Why is Dollar Not Gaining Despite U.S. Rate Increases?

  • The Federal Reserve may be well set on its interest-rate raising course this year, but gains in the dollar could prove harder to come by.
  • The key reason why the dollar’s gains are slowing: The U.S. is no longer the sole bright spot in the global economy.
  • Sure, the world’s largest economy has recovered enough for the Fed to start normalizing interest rates after years of near-zero levels.
  • But the eurozone is now growing faster than the U.S.
  • In Japan, where officials have resorted to unorthodox measures in the past five years to stoke inflation, prices are finally rising slightly.
  • Both the Bank of Japan and the European Central Bank left monetary policy unchanged at their latest meetings.
  • In China, economic data has been solid so far this year.
  • Dollar’s losses after the Fed raised overnight rates seems to contradict common economic wisdom, which dictates that as the U.S. raises rates before other major global central banks, the divergence should boost the dollar. Higher interest rates tend to boost the allure of a country’s assets, which in turn tends to attract capital.
  • While that may yet prove true, the U.S. currency’s already sizable advance since 2012 may lead to diminishing future returns, some investors say.
  • The ICE U.S. Dollar Index has risen each year since 2012. The bulk of the rally happened in 2014 and 2015, when the index advanced by 12.8% and 9.3%, respectively; in 2016, it gained 3.6%. More than half the index’s weight comes from the euro, followed by the Japanese yen, British pound, Canadian dollar, Swedish krona and Swiss franc.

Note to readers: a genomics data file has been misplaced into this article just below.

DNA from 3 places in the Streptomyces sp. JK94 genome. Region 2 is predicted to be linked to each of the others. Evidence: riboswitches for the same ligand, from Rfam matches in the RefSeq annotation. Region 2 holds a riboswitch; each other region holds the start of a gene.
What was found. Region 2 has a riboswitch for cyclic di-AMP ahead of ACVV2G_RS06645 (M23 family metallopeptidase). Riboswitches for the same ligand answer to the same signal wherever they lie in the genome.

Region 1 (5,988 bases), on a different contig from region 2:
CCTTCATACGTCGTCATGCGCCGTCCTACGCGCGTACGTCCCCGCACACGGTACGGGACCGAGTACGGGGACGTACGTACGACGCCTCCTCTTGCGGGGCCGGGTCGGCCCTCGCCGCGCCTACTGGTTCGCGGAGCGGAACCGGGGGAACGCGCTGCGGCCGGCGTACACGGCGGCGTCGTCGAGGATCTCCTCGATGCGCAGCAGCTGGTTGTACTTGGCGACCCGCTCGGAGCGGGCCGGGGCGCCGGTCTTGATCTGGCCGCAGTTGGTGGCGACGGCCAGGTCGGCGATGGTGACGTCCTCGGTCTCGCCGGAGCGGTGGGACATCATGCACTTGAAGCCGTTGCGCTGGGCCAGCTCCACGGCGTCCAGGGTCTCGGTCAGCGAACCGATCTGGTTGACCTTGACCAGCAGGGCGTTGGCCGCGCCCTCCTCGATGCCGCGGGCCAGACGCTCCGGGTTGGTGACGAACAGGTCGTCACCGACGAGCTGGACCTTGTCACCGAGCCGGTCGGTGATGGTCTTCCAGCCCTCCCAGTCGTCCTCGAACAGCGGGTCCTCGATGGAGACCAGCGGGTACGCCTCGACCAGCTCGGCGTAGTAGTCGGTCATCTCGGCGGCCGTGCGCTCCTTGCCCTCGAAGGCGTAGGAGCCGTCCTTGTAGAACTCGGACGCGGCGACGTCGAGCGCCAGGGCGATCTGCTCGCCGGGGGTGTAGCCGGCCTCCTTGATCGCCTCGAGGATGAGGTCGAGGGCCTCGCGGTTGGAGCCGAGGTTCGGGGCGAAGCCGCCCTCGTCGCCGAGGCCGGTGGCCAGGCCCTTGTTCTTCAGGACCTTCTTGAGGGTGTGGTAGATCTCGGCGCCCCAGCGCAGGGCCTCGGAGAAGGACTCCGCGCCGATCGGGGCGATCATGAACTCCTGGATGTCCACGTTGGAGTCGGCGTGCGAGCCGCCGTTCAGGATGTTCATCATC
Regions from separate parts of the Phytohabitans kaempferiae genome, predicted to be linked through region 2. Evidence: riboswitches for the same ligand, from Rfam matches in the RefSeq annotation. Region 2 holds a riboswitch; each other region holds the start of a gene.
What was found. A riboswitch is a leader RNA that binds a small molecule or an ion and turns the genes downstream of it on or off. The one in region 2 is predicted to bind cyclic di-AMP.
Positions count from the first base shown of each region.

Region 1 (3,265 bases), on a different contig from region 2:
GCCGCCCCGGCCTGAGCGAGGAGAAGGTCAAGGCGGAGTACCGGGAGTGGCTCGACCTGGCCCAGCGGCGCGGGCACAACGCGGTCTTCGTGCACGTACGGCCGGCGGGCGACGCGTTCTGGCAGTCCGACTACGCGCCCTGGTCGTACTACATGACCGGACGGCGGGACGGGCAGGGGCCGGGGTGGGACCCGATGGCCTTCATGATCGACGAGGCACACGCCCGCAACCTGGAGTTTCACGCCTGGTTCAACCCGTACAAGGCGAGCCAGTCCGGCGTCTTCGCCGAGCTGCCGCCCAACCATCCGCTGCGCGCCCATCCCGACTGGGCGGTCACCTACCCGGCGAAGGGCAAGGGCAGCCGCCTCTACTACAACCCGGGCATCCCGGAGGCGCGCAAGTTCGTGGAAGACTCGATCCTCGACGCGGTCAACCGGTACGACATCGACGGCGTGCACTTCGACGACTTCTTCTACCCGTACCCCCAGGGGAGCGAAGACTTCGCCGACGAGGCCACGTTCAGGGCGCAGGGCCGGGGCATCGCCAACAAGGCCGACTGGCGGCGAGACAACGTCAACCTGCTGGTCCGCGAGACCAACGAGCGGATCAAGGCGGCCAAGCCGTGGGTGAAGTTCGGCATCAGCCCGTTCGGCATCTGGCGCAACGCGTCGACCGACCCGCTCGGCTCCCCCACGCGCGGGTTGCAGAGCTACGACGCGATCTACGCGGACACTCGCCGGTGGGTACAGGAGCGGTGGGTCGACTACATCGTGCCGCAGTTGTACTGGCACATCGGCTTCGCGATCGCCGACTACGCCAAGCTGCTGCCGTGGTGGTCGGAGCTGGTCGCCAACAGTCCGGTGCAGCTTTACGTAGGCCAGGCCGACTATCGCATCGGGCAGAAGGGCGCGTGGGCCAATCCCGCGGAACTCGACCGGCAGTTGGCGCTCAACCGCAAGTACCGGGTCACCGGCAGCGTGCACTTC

• The scene was different during the great dollar surge of 2014-2015. While the Fed had just started winding down its post-financial crisis bond-buying program, central banks in Japan and Europe were busy buying up government bonds to stimulate their persistently sluggish economies, keeping bond yields low globally.
  • The yearslong move higher in the U.S. dollar has left it looking expensive. One gauge of a currency’s value is its real effective exchange rate, or REER, which measures a country’s exchange rate against several trading partners, adjusted for inflation.
  • The dollar’s REER is currently higher than both its five- and 10-year averages, according to the Bank for International Settlements. While currencies can trade above and below their long-run valuations for extended periods, it underscores the extent of the dollar’s rally.
  • Meanwhile, the real effective exchange rates for both the euro and yen are below their five- and 10-year averages, suggesting they are cheap.
  • For sure, there are other factors that could push the dollar higher this year.
  • Changes to U.S. tax policy, especially any that provide incentives for companies to bring the cash they have stashed abroad back into the U.S., could yet be a game changer for the dollar. If U.S. companies repatriate those earnings, the resulting flow of money could boost the dollar regardless of the economic outlook. President Donald Trump has talked about lowering the corporate tax rate, and his Treasury Secretary Steven Mnuchin has laid out plans to overhaul the tax code by August.
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